Transportation's move accelerates IT consolidation

The Transportation Department has completed major steps to consolidate the IT infrastructures of 10 of its component agencies. The success takes the department a step closer to meeting an immovable deadline, when it takes residence in a new headquarters building in 18 months.

The department expects to finalize the definition of its common operating environment and establish model service-level agreements over the next two months, Eugene 'Kim' Taylor, Transportation's deputy CIO and acting chief technology officer, said today at an industry briefing sponsored by Input of Reston, Va. The CIO's office will test a service-level agreement in one of the agencies during the remainder of the year.

Transportation is moving its 6,000 employees'excluding the Federal Aviation Administration'to a new headquarters in 2006 and must consolidate before the move. 'I don't want to leave a trail of servers from our current building to the southwest (D.C.) waterfront,' Taylor said.

Although the Office of Management and Budget has called for IT consolidation across government, the move to a significantly smaller building is driving consolidation at Transportation. 'It's like pushing 10 pounds of stuff into a five-pound bag,' he said. The department plans either to reduce the number of servers, now about 500 among the agencies, or use them to make more applications available.

Also, the CIO's office must improve its IT services since services will be shared across the department in a common operating environment, Taylor said.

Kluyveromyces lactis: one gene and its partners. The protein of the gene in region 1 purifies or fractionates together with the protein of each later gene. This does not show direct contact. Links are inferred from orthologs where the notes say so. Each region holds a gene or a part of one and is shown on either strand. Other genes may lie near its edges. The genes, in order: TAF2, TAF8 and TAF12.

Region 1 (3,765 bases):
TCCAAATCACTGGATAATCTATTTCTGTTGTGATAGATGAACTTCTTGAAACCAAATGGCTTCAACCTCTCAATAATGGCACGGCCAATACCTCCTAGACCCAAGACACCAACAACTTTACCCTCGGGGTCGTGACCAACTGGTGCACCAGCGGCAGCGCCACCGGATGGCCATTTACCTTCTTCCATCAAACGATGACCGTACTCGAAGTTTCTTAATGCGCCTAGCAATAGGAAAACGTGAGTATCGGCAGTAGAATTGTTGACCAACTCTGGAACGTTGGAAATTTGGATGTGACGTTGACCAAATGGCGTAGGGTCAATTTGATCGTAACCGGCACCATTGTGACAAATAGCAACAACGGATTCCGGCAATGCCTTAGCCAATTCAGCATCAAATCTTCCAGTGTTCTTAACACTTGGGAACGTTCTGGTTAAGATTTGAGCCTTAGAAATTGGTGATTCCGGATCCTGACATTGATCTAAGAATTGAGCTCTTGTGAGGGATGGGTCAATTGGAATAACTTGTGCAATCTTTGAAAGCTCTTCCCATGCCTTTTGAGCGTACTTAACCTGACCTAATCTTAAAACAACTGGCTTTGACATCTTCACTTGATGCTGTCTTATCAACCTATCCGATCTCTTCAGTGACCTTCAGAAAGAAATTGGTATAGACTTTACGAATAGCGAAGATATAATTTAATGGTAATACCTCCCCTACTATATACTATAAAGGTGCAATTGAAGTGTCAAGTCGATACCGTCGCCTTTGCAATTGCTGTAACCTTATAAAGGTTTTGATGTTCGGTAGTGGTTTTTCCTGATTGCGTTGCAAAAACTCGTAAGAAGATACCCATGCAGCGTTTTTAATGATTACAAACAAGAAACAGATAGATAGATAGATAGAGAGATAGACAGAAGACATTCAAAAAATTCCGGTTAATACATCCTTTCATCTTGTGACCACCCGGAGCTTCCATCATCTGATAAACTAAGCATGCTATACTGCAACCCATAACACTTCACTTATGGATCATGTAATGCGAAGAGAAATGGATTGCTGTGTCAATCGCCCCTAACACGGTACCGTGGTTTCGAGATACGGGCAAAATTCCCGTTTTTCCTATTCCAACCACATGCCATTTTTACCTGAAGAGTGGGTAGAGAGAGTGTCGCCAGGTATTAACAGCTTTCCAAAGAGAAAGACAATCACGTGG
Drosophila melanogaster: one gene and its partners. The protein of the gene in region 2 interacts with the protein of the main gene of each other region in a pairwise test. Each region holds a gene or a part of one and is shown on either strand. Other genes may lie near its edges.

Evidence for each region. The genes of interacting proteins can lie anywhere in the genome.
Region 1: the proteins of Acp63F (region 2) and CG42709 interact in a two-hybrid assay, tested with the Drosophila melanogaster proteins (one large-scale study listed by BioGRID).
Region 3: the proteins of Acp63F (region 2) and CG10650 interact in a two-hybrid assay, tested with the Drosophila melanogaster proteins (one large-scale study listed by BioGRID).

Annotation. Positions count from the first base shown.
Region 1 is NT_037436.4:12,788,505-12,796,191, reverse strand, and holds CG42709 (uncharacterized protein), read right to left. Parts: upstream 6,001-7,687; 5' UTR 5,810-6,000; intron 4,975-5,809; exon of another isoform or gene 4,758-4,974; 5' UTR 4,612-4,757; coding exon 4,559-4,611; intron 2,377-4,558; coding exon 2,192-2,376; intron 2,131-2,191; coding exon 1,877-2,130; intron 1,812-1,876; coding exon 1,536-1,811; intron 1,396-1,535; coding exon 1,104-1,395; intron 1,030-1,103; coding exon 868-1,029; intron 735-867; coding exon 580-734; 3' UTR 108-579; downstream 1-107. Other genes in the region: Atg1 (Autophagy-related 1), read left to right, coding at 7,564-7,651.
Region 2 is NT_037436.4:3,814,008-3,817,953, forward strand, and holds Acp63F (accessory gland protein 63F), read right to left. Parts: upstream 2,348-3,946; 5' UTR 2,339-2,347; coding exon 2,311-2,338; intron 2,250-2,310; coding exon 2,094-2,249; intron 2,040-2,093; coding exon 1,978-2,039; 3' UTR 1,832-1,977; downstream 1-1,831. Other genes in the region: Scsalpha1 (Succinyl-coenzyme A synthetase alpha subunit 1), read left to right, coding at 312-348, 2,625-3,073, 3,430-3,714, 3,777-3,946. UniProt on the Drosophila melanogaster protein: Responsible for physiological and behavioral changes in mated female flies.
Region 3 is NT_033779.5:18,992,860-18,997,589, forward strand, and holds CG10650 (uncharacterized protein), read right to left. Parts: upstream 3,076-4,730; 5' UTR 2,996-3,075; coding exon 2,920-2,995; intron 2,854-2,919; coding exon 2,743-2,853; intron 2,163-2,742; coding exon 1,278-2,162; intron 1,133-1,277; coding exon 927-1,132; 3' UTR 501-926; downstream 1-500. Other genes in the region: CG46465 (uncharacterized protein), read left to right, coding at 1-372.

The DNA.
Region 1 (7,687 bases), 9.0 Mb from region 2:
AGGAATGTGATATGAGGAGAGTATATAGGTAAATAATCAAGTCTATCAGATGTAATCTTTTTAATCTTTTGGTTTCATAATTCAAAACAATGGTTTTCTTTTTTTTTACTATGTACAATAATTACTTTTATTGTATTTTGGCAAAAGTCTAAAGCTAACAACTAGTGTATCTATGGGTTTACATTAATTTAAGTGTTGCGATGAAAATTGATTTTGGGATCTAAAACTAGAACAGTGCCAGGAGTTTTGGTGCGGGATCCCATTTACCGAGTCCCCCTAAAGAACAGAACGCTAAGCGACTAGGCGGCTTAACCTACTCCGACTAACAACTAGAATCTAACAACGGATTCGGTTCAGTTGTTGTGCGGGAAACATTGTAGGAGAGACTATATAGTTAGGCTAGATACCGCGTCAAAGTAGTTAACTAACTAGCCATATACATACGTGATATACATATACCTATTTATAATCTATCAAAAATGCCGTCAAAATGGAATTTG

The CIO's office has finished incorporating the IT infrastructure requirements into the new building's specifications. And it has established an organizational structure to handle IT services and consolidation. Transportation will soon announce a solicitation for IT services for the CIO.

The department has completed most of its enterprise architecture, sticking to the model of the federal enterprise architecture, Taylor said. Currently, it is developing its Technical Reference Model, which should be completed next month. The technical model lays out core standards and specifications, for example, for security and data interchange, which will help determine what products its agencies should buy, he said. Transportation will use the model as it moves to the common operating environment.

About the Author

Mary Mosquera is a reporter for Federal Computer Week.


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